Back in April 2005 I submitted a draft policy document to the Mozilla Foundation regarding how we determine which Certification Authorities (CAs) have root certificates included in Mozilla-based products distributed by the Foundation. Since that time a lot has happened; in particular the Mozilla Foundation reorganized to move its product development and distribution activities into the new Mozilla Corporation, and I took on a part-time position with the “new” Mozilla Foundation as Director of Policy.
Now that I’m a Director of Policy I thought I should go ahead and actually do something policy-related, so I’m now officially announcing the new Mozilla CA Certificate Policy; I’ll be formally using this henceforth when dealing with CAs who’d like to get their certificates into Firefox, Thunderbird, etc. (I’ve already been doing this informally.)
For more information on the background to the policy please see my prior post. The only changes I’ve made since the policy referenced in that post were to reflect the formation of the Mozilla Corporation as a separate organization. Note also that I intend to publish the policy to the official Mozilla Foundation web site, but haven’t yet done so; I may postpone this until we complete the reorganization of the Mozilla web site.
Thanks go to all the people on the n.p.m.crypto newsgroup and elsewhere who helped in the creation of this policy by providing their comments and criticisms. I doubt that any of the people who provided feedback would approve of all the provisions in this policy, but as I mentioned previously I believe that this policy reflects at least a rough consensus on how we should handle CA certificates (to the extent that consensus exists at all). To the extent that the policy makes sense at all it is due to the efforts of those who constructively criticised it, to the extent that it is incomplete it reflects a lack of consensus, and to the extent that it is flawed it is due to my own failings.
Creating and approving a policy is one thing, actually implementing it is another. For various reasons I haven’t been fully responsive to some of the CAs who’ve been sending me requests for inclusion. The new policy, being more comprehensive than the old one (which basically amounted to “must be WebTrust audited, or the equivalent”), puts more burden on us in evaluating CAs and pursuing all the information we need from them. That will potentially cause additional delays unless I devote increased efforts to handling CA requests; I will endeavor to do so.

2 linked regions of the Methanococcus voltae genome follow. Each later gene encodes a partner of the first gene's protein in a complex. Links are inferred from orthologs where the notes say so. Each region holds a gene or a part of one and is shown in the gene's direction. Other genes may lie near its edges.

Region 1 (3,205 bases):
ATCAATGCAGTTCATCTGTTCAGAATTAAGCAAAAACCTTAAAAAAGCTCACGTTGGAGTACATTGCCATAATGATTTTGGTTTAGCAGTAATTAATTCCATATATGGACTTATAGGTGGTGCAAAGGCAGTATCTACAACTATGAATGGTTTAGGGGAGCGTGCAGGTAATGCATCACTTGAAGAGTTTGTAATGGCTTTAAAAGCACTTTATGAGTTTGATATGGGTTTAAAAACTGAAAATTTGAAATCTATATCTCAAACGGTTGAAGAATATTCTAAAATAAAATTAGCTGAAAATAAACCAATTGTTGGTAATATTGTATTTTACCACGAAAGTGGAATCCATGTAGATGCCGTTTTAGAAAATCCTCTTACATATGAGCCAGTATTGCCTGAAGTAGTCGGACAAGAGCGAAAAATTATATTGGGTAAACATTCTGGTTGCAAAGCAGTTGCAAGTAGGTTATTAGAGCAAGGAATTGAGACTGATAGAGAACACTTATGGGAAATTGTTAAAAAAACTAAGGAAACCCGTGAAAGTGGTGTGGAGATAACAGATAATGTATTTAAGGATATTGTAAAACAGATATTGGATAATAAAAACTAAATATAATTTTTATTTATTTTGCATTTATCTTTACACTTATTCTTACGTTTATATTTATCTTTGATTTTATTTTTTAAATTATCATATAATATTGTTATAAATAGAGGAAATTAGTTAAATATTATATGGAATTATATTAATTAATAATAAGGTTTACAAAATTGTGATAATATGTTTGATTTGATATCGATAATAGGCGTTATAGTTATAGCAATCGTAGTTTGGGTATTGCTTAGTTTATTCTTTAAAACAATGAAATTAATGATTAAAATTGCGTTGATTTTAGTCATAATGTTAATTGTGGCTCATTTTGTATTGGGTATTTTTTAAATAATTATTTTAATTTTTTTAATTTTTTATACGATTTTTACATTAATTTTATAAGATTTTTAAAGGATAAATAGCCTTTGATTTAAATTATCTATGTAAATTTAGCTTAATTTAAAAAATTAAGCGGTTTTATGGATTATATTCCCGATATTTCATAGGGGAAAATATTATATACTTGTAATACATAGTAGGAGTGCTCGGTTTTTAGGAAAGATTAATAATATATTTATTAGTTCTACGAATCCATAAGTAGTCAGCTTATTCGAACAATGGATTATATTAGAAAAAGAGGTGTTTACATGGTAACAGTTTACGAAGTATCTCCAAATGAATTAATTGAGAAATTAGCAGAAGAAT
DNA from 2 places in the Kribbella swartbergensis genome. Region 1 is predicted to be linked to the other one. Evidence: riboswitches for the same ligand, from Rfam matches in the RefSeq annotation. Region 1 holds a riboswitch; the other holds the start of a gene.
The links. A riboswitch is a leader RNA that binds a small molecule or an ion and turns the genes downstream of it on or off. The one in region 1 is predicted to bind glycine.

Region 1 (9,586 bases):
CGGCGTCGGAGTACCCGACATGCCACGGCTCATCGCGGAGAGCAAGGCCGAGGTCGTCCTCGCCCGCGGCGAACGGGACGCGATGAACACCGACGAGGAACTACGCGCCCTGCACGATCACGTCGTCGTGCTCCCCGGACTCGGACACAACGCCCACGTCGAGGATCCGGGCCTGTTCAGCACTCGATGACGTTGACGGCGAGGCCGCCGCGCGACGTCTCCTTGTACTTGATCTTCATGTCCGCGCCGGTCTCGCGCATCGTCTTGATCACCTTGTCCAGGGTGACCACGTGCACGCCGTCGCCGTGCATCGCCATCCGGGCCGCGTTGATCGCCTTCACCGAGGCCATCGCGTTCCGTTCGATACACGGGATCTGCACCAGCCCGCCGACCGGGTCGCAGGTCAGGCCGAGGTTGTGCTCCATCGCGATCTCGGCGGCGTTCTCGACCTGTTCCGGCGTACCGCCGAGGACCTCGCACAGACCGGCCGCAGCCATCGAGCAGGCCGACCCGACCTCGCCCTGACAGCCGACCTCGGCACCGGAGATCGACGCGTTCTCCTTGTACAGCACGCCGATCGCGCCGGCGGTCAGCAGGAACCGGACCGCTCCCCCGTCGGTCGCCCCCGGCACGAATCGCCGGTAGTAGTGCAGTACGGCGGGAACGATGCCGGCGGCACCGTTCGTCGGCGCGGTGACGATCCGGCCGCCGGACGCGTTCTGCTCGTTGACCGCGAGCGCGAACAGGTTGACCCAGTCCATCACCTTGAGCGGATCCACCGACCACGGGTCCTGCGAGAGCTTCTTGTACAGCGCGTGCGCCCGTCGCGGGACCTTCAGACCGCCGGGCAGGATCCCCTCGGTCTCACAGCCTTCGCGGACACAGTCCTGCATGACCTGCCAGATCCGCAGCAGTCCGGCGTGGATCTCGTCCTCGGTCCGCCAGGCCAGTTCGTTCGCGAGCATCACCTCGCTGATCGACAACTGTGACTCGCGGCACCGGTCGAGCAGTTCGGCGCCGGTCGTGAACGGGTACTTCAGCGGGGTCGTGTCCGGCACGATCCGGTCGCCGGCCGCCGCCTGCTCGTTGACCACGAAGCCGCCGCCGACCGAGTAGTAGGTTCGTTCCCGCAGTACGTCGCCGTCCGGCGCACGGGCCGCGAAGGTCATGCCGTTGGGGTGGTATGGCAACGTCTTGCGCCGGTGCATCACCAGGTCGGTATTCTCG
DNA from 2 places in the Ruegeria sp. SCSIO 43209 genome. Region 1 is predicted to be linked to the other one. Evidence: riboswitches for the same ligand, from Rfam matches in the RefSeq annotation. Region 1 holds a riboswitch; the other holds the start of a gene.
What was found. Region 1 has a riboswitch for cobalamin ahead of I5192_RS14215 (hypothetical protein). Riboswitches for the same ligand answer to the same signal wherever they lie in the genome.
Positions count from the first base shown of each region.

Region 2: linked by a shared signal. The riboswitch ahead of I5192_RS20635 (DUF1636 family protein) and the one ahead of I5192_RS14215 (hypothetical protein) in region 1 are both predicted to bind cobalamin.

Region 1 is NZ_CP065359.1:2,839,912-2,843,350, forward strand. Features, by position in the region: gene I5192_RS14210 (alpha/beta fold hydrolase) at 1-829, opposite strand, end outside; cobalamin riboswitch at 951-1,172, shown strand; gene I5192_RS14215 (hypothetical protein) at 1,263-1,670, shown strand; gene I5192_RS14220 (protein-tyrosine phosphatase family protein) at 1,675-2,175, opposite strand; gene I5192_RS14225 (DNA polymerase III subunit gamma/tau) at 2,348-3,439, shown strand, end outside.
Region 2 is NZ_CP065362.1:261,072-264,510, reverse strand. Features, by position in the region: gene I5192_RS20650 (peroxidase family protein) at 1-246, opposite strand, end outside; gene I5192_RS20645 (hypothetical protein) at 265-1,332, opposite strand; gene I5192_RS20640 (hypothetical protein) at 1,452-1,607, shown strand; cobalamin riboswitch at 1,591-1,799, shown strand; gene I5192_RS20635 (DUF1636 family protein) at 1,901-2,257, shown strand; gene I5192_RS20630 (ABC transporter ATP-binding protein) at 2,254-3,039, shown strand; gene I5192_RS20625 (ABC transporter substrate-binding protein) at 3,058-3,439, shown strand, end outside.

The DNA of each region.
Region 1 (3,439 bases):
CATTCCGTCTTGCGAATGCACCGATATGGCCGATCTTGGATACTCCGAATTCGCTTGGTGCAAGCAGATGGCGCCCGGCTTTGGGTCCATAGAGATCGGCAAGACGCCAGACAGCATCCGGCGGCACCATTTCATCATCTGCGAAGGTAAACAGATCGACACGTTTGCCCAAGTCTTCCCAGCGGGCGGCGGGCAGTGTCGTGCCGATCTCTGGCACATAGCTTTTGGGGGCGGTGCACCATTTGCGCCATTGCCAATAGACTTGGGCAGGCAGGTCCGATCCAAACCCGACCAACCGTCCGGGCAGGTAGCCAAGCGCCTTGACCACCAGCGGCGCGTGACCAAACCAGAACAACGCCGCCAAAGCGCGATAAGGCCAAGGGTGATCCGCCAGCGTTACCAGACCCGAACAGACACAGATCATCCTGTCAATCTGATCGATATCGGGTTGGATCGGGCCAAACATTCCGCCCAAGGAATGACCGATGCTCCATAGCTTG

Finally, in many ways this policy is just a starting point, and it may be revised and extended in the future. In particular, the policy does not attempt to make distinctions about CAs with regard to the rigor and accuracy of their practices in vetting applicants for certificates. I deliberately omitted this from the policy because, frankly, the existing situation with regard to CA verification of subscribers is very messy: Different CAs do verification in different ways depending on the CA and the class of certificate offered, and independent guidelines (like the criteria associated with the WebTrust program for CAs) do not necessarily impose strong requirements for subscriber validation.
This situation may change in the future. In particular, there is the possibility that CAs may come to believe that it’s in their interest to cooperate on creating common guidelines for CA practices, including agreed-upon recommendations for subscriber validation when issuing so-called “high assurance” certificates. If and when this happens, we may want to change the policy to differentiate between CAs based on their practices, assuming of course that at the same time we also implement the necessary underlying changes in NSS, PSM, etc., to be able to make CA distinctions, as well as changes in Firefox, Thunderbird, etc., to reflect those distinctions in the user interface. But that’s a subject for possible future blog posts…